CLEVELAND (2/9/12)--Eddy Zai, a Cleveland-area financier, was charged Wednesday with 34 counts related to obtaining $16.7 million in fraudulent loans from the defunct St. Paul Croatian FCU in Eastlake, Ohio.
Zai, 43, is one of 19 people charged in an indictment unsealed Wednesday morning (The [Cleveland] Plain Dealer Feb. 8).
He significantly contributed to the credit union's collapse because he [allegedly] was the single largest recipient of the fraudulent loans, Stephen Anthony, head of the Federal Bureau of Investigation in Cleveland said in statement, according the Dealer.
Zai is charged with two counts of bank fraud, two counts of conspiracy, one count of bank bribery, 11 counts of money laundering, 17 counts of making false statements to a bank, and one count of making false statements to law enforcement, the Dealer said.
Koljo Nikolovski, 49, allegedly a central figure in the loan scam that caused the collapse of St. Paul Croatian--in one of the largest credit union failures in U.S. history--pleaded guilty Jan. 30 to 18 counts of bribery, bank fraud and money laundering. Nikolovski has been linked by Macedonian authorities to organized crime there. He is scheduled for sentencing on April 23 (News Now Feb. 1).
Nikolvoski entered the plea in the U.S. District Court in Cleveland. The charges stemmed from his alleged role in a $2.5 million fraudulent loan scam in which he allegedly obtained several loans worth about $2.9 million from 2003 through 2005 from the credit union (Cleveland.com and News-Herald.com Jan. 31).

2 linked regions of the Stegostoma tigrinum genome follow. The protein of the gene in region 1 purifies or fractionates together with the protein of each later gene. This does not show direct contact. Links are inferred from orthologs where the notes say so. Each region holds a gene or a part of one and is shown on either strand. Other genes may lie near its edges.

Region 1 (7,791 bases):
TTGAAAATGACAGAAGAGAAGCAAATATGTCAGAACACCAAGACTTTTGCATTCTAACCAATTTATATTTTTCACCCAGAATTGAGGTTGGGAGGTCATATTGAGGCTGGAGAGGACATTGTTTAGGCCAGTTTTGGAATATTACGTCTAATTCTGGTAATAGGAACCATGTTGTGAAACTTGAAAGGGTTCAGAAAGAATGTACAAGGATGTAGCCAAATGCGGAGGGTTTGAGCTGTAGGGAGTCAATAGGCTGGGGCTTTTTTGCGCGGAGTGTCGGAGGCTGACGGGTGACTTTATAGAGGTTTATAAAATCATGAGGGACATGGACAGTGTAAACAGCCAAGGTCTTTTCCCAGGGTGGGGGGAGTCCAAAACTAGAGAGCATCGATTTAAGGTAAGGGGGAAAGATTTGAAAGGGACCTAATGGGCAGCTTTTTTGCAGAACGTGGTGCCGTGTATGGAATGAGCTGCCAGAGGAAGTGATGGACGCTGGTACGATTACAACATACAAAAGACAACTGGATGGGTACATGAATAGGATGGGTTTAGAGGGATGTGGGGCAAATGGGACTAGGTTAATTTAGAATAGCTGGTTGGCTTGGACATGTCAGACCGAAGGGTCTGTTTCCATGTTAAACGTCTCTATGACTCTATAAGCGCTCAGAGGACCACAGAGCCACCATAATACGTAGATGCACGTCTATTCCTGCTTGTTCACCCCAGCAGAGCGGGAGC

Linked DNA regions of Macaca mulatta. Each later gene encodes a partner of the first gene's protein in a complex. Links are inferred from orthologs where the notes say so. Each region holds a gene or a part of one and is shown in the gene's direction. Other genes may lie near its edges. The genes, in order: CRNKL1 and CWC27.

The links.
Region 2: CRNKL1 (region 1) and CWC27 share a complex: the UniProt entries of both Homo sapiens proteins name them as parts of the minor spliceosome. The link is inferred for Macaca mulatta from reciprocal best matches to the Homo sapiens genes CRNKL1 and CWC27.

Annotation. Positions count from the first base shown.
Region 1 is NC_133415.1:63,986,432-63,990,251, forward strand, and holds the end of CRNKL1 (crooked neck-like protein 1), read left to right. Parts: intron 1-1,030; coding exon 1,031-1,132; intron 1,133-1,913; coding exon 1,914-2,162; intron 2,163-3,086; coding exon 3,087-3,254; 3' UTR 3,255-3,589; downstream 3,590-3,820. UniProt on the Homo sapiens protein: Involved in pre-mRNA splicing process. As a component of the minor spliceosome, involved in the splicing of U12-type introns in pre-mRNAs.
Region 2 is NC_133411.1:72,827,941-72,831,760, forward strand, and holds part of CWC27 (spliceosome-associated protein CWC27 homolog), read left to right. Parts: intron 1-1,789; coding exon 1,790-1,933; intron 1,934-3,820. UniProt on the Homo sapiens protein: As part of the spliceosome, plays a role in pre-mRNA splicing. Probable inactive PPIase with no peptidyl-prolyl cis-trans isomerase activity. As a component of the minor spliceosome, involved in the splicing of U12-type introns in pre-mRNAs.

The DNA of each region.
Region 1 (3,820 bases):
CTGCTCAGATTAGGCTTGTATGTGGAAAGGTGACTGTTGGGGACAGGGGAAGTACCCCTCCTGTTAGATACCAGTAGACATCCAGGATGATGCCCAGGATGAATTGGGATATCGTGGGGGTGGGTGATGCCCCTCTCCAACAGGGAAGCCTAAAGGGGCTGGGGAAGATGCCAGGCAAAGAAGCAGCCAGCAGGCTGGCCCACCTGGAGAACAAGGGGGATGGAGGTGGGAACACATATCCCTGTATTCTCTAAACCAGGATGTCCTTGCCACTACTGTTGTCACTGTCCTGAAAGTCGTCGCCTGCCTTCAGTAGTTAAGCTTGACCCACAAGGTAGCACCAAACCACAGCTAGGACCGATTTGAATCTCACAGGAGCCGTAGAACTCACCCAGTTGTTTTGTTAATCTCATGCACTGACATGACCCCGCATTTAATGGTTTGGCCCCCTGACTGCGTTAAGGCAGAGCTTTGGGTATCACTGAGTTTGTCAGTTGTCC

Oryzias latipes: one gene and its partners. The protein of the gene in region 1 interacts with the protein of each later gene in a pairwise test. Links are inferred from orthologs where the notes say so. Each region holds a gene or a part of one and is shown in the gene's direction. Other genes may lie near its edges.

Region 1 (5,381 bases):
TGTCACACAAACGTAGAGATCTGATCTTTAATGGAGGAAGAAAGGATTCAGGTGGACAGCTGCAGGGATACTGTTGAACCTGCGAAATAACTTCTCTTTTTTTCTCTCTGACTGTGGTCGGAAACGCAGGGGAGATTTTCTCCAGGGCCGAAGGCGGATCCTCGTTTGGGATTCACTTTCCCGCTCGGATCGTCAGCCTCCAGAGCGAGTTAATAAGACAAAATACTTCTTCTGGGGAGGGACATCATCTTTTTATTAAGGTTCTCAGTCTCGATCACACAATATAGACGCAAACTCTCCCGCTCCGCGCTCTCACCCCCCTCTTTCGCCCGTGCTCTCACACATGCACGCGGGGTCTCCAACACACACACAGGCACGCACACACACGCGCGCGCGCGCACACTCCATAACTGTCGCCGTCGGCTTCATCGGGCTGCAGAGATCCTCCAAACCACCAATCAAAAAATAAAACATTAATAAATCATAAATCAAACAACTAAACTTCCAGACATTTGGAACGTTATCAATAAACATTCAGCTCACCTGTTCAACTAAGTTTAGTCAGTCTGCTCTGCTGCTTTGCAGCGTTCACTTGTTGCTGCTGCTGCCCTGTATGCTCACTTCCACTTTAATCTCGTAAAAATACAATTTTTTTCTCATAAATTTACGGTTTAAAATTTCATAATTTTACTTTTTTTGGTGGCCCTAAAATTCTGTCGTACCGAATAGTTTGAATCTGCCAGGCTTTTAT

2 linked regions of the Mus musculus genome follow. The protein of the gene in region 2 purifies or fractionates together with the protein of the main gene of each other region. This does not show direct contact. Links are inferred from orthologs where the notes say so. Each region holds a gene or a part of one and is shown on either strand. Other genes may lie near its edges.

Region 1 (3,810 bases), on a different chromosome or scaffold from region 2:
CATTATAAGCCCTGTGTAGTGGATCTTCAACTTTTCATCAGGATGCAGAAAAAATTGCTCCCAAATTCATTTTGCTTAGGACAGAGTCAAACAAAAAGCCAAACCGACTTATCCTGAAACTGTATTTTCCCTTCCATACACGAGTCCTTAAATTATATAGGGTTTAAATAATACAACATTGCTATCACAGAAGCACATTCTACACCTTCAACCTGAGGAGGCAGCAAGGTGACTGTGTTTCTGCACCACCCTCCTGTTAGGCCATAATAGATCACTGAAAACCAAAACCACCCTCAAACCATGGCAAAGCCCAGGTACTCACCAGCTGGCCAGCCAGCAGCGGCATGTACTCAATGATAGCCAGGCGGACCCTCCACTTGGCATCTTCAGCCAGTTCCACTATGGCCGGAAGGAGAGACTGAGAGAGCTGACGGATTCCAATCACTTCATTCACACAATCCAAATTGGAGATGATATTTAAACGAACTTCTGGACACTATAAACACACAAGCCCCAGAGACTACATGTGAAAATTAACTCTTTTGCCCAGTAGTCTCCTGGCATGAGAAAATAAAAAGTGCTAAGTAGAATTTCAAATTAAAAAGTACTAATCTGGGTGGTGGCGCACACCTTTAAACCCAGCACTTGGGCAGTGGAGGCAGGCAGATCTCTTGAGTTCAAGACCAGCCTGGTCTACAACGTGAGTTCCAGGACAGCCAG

Anthony Raguz, 51, of Mentor, former CEO of the defunct credit union, pleaded guilty in January to issuing more than 1,000 fraudulent loans to more than 300 account holders from 2000 to April 2010, according to the Justice Department documents (News Now Jan. 4). He allegedly accepted more than $500,000 in bribes, kickbacks and gifts from people obtaining the fraudulent loans. His sentencing will be Feb. 24.
Zai and others allegedly submitted fake loan documents to the credit union in bilking it out of the $16.7 million and then--to thank Raguz--Zai reportedly gave him several payments, usually in $100 bills hidden in envelopes and delivered directly to Raguz at his credit union office, the indictment stated, according to the Dealer.
St. Paul Croatian FCU was placed into conservatorship on April 23, 2010, and closed the following May 1. It held $238.8 million in funds from 5,400 members when it collapsed, costing the National Credit Union Share Insurance Fund $170 million. The collapse has prompted lawsuits by the National Credit Union Administration seeking to recoup some of the losses (News Now Jan. 4).